The weather didn't ruin the first day of the Auckland Diwali Festival, but protesters had a go at spoiling a "joyous moment", an organiser says.
A small crowd chanted "filth" and "shame" as Prime Minister John Key gave a speech during the festival's official opening. He jokingly referred to them as his "fan club over there".
The group was protesting the potential deportation of Indian students who were found to have had fraudulent immigration documentation.
The protesters held signs saying "Don't deport us" and "Justice for our Indian students". With the help of a man with a megaphone, the group chanted "We want justice".
Labour leader Andrew Little addressed them in a speech, saying he supported them.
"Everybody must know that the New Zealand experience is about fairness and fair treatment and equity," he said.
Jeet Suchdev, chairman of the Bhartiya Samaj Trust, said it was "not a pleasant scene".
"Everybody has got a right to protest, but when we are having a joyous moment . . . it is not a pleasant situation," Suchdev said.
Despite the protest, Suchdev was "delighted" with how the festival was going, saying he could see about 10,000 people at one point.
"A lot of people, they are enjoying it. It truly reflects the multicultural society of New Zealand."
He said festival-goers could look forward to the fireworks finale tomorrow, which was set to happen at 9pm.
Suchdev said he is elated that a community event his group started 14 years ago has evolved into one of Auckland's biggest cultural festivals.
The Auckland Diwali kicked off at midday with Bollywood dancing, Indian music, workshops and a host of street food stalls offering Indian and ethnic cuisine.
More than 50,000 are expected to attend the event at Aotea Square and Queen St, which finishes tomorrow night with a fireworks display.
The Auckland Diwali Festival is now co-organised by Asia New Zealand Foundation and the Auckland Council.
"I am thrilled and happy that what we started in 2002 as something to keep our local Indian community connected to their roots has become a mega event," said Suchdev, chair of the Bhartiya Samaj Trust.
"The Indian community is a very inclusive one, and this is perfect for the wider Kiwi community to experience the sights, sounds and flavours of India."
Suchdev remembers the event when it featured dances and performances by just local Indian community and cultural groups.
"There were no Bollywood or international stars, we didn't have that kind of money back then," he said.
This year's event will feature international stars from India's Assam, Rajasthan, Gujarat and Madhya Pradesh regions, and will showcase dance, puppetry, intricate paper-cut artistry and folk art.
Indian actress, model and dancer Meghranjani will lead a group of Kathak dancers, which would include her dancer and choreographer mother Mahami Medhi, and dancing to music by her father Joy Prakash Medhi.
Puppet Master Vinod Bhatt will present a traditional puppet art form that dates back more than 1000 years with his troupe of Jaipur-based Rajasthani puppeteers.
Two Indian visual artists, Venkat Shyam, will present his style of contemporary Gond art and Parth Kothekar, from Ahmedabad, with carve delicate artworks from sheets of paper.
The event will also feature more than 800 local performers and festival favourites, including The Garagewalas, DJ Dave and the Bollywood dance competition.
Roopa Suchdev, operations manager of the Roopa Aur Aap Charitable Trust, said the Auckland Diwali event has become central to community celebrations here.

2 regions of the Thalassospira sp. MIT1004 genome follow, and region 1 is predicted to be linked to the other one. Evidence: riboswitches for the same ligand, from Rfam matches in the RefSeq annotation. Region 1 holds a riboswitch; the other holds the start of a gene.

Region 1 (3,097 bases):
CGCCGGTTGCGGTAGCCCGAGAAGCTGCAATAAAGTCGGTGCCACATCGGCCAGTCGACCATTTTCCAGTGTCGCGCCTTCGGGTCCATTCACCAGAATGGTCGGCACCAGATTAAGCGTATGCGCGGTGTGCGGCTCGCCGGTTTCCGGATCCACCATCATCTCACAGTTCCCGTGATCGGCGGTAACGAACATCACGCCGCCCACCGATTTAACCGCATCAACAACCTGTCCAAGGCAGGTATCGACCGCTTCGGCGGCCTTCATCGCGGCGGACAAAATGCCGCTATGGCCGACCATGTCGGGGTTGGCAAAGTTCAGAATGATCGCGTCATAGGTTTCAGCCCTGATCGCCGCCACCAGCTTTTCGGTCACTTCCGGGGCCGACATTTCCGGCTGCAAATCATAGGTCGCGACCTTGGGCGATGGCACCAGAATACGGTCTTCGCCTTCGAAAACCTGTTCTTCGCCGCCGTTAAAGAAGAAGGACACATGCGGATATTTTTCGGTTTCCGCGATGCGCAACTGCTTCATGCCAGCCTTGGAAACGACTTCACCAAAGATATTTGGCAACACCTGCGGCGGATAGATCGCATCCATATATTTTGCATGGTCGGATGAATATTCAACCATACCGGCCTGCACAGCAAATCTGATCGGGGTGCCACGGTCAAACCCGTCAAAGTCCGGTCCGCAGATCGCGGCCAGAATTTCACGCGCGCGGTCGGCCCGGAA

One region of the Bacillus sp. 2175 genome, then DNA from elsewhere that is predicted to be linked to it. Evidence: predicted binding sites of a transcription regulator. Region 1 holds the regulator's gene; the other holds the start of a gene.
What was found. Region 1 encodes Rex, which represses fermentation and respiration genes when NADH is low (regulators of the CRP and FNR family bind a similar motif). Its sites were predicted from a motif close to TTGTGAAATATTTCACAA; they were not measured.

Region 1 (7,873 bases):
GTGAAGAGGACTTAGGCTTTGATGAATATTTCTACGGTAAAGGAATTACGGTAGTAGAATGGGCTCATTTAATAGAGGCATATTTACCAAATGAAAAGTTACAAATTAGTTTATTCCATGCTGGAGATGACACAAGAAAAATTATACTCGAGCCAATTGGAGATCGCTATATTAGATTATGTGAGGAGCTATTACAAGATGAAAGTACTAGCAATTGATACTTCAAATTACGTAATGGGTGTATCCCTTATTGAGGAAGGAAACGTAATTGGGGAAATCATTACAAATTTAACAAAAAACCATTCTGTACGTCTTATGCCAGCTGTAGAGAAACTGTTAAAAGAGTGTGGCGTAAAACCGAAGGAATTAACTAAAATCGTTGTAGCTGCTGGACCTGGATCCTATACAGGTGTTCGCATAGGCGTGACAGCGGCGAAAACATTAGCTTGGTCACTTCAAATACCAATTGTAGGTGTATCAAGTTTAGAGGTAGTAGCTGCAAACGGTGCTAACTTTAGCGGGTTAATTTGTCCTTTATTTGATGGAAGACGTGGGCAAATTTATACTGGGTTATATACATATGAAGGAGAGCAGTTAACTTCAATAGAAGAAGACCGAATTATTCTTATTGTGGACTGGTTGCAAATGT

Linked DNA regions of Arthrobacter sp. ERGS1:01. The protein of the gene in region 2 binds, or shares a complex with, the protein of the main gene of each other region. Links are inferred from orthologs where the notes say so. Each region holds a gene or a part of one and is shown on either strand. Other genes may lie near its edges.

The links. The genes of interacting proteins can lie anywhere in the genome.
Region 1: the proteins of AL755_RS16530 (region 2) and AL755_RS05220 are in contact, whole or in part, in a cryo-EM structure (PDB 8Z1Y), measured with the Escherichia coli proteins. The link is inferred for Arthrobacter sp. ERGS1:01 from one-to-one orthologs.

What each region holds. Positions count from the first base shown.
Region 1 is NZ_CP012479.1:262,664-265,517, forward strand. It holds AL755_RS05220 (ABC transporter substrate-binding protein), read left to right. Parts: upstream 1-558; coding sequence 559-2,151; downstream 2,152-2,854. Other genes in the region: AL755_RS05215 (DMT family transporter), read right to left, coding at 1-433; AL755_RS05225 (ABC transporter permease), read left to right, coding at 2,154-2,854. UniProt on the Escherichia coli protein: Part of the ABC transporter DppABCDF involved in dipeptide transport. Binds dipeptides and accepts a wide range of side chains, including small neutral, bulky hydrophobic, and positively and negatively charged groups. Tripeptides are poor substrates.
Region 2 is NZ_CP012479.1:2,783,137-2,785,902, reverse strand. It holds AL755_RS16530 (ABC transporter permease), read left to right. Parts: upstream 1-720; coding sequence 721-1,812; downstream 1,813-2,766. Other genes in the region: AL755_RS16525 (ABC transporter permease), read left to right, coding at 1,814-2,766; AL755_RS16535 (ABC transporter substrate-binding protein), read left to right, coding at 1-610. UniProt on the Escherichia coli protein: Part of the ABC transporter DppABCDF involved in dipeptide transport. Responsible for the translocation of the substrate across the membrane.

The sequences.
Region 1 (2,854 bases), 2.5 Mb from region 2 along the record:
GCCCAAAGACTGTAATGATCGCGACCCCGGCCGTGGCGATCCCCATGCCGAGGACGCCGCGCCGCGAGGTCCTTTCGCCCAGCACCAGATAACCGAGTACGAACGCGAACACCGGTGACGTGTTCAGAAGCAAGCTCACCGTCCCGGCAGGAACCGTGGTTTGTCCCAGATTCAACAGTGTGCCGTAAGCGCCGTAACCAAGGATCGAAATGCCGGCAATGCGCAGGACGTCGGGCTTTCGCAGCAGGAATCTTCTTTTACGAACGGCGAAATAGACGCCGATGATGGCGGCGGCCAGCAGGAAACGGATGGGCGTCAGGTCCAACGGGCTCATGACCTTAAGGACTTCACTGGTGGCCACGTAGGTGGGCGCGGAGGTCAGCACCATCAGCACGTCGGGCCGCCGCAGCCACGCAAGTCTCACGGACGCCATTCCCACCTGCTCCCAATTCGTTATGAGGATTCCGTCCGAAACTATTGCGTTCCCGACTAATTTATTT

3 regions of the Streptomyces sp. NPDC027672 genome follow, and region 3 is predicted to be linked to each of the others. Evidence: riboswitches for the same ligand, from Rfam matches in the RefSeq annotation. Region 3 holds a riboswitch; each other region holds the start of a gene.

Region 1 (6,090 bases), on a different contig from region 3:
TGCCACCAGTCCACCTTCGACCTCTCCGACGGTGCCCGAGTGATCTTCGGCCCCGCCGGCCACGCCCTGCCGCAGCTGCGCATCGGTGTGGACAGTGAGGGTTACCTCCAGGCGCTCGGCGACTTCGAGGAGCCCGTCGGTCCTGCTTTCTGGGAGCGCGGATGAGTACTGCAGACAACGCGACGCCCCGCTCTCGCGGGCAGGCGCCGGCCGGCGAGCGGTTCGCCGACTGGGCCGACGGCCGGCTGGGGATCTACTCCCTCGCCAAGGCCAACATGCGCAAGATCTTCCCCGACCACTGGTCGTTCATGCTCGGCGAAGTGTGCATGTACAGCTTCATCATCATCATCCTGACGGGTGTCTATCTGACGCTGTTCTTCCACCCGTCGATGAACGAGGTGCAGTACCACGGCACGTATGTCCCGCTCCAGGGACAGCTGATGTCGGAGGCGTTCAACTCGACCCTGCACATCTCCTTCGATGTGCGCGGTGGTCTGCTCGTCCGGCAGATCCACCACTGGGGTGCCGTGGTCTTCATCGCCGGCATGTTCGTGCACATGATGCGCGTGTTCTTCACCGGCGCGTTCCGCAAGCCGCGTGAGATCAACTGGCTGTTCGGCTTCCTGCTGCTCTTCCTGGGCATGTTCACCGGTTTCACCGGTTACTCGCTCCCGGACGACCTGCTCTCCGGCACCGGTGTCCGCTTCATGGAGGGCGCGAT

Back in India, the Hindu festival - which this year falls on October 30 - sees shops and homes adorn with decorations and mad shopping rush.
Like in India, families here also light oil diya lamps together and drawing small footprints with rice flour and vermilion powder to welcome Lakshmi, the goddess of wealth and prosperity.
"For many Indians in New Zealand, the event is where they can go to and get in the festive mood," Roopa said.
"Diwali is about light over darkness, joy and happiness, and the festival is where we get to share that joy with people of all ethnicity."
The first two Auckland Diwali Festival of Lights led by the Asia NZ Foundation and the council in 2002 and 2003 were held at the Mahatma Gandhi Centre in New North Rd.
It moved to the present site in 2004 and has also been on the waterfront at other times.
"Diwali had been celebrated around New Zealand privately for many decades before the major public festivals," a foundation spokeswoman said.
She said the public Diwali celebrations were initiated to enable New Zealanders to learn more about the traditions and contemporary cultures of India, and to publicly acknowledge the contributions of Indian communities here.
The 2016 Auckland Diwali is a free event celebrating traditional and contemporary Indian culture, food and fashion.
Hinduism is the second-largest religion in New Zealand after Christianity with more than 90,000 followers.
Auckland City Libraries is also running a series of programmes to commemorate Diwali.
Children will be taught how to count and say different colours in Hindi and told popular Indian stories during special sessions.
Many libraries will also be hosting henna art demonstrations until the end of the month.
"It's a great way of bringing the community together and have some fun while learning more about one another along the way," said Shivangi Pradhan, multicultural service adviser libraries.
Auckland Diwali Festival
When: Saturday and Sunday, October 15 and 16, midday to 9pm each day.
Where: Aotea Square and Queen St.
What: One of Auckland's largest cultural festivals, free.
Highlights: International stars performing Kathak dances, paper-cutting artistry, traditional puppetry, 21st century folk art, Indian street food and fireworks.